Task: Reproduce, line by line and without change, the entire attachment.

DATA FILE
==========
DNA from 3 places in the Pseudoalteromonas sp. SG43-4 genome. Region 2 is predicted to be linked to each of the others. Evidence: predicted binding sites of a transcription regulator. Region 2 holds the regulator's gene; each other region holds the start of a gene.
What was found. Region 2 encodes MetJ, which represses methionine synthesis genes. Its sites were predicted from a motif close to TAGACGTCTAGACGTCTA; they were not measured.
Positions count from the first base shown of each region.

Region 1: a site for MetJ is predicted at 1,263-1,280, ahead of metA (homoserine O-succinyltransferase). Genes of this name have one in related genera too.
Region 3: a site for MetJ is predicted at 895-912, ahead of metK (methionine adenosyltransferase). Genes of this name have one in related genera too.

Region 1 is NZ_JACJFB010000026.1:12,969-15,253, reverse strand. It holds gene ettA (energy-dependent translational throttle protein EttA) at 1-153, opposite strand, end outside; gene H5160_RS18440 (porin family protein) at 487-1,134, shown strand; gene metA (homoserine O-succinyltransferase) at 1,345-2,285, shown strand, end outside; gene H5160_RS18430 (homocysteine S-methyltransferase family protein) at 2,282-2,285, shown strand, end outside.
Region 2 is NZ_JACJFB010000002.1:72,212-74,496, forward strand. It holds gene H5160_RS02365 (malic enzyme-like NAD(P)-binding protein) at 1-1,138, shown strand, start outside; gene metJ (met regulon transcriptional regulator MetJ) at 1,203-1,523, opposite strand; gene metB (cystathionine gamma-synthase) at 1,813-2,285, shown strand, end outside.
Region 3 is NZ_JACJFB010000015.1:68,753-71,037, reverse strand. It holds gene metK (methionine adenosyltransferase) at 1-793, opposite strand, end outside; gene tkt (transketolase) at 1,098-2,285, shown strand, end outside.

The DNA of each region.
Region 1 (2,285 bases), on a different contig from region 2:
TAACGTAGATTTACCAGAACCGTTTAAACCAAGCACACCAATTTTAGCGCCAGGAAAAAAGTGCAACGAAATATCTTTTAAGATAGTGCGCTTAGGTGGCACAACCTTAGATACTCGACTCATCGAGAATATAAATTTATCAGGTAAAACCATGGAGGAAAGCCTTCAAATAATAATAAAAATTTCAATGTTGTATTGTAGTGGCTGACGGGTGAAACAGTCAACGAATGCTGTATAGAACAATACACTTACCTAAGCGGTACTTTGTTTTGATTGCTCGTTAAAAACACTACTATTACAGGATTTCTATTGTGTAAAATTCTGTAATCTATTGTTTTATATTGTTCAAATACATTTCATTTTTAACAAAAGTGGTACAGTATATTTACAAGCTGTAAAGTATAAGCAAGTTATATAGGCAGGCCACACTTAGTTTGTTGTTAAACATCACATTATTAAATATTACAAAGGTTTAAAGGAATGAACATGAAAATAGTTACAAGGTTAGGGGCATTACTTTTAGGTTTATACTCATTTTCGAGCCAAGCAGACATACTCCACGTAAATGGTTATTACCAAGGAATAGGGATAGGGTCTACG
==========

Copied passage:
DNA from 3 places in the Pseudoalteromonas sp. SG43-4 genome. Region 2 is predicted to be linked to each of the others. Evidence: predicted binding sites of a transcription regulator. Region 2 holds the regulator's gene; each other region holds the start of a gene.
What was found. Region 2 encodes MetJ, which represses methionine synthesis genes. Its sites were predicted from a motif close to TAGACGTCTAGACGTCTA; they were not measured.
Positions count from the first base shown of each region.

Region 1: a site for MetJ is predicted at 1,263-1,280, ahead of metA (homoserine O-succinyltransferase). Genes of this name have one in related genera too.
Region 3: a site for MetJ is predicted at 895-912, ahead of metK (methionine adenosyltransferase). Genes of this name have one in related genera too.

Region 1 is NZ_JACJFB010000026.1:12,969-15,253, reverse strand. It holds gene ettA (energy-dependent translational throttle protein EttA) at 1-153, opposite strand, end outside; gene H5160_RS18440 (porin family protein) at 487-1,134, shown strand; gene metA (homoserine O-succinyltransferase) at 1,345-2,285, shown strand, end outside; gene H5160_RS18430 (homocysteine S-methyltransferase family protein) at 2,282-2,285, shown strand, end outside.
Region 2 is NZ_JACJFB010000002.1:72,212-74,496, forward strand. It holds gene H5160_RS02365 (malic enzyme-like NAD(P)-binding protein) at 1-1,138, shown strand, start outside; gene metJ (met regulon transcriptional regulator MetJ) at 1,203-1,523, opposite strand; gene metB (cystathionine gamma-synthase) at 1,813-2,285, shown strand, end outside.
Region 3 is NZ_JACJFB010000015.1:68,753-71,037, reverse strand. It holds gene metK (methionine adenosyltransferase) at 1-793, opposite strand, end outside; gene tkt (transketolase) at 1,098-2,285, shown strand, end outside.

The DNA of each region.
Region 1 (2,285 bases), on a different contig from region 2:
TAACGTAGATTTACCAGAACCGTTTAAACCAAGCACACCAATTTTAGCGCCAGGAAAAAAGTGCAACGAAATATCTTTTAAGATAGTGCGCTTAGGTGGCACAACCTTAGATACTCGACTCATCGAGAATATAAATTTATCAGGTAAAACCATGGAGGAAAGCCTTCAAATAATAATAAAAATTTCAATGTTGTATTGTAGTGGCTGACGGGTGAAACAGTCAACGAATGCTGTATAGAACAATACACTTACCTAAGCGGTACTTTGTTTTGATTGCTCGTTAAAAACACTACTATTACAGGATTTCTATTGTGTAAAATTCTGTAATCTATTGTTTTATATTGTTCAAATACATTTCATTTTTAACAAAAGTGGTACAGTATATTTACAAGCTGTAAAGTATAAGCAAGTTATATAGGCAGGCCACACTTAGTTTGTTGTTAAACATCACATTATTAAATATTACAAAGGTTTAAAGGAATGAACATGAAAATAGTTACAAGGTTAGGGGCATTACTTTTAGGTTTATACTCATTTTCGAGCCAAGCAGACATACTCCACGTAAATGGTTATTACCAAGGAATAGGGATAGGGTCTACG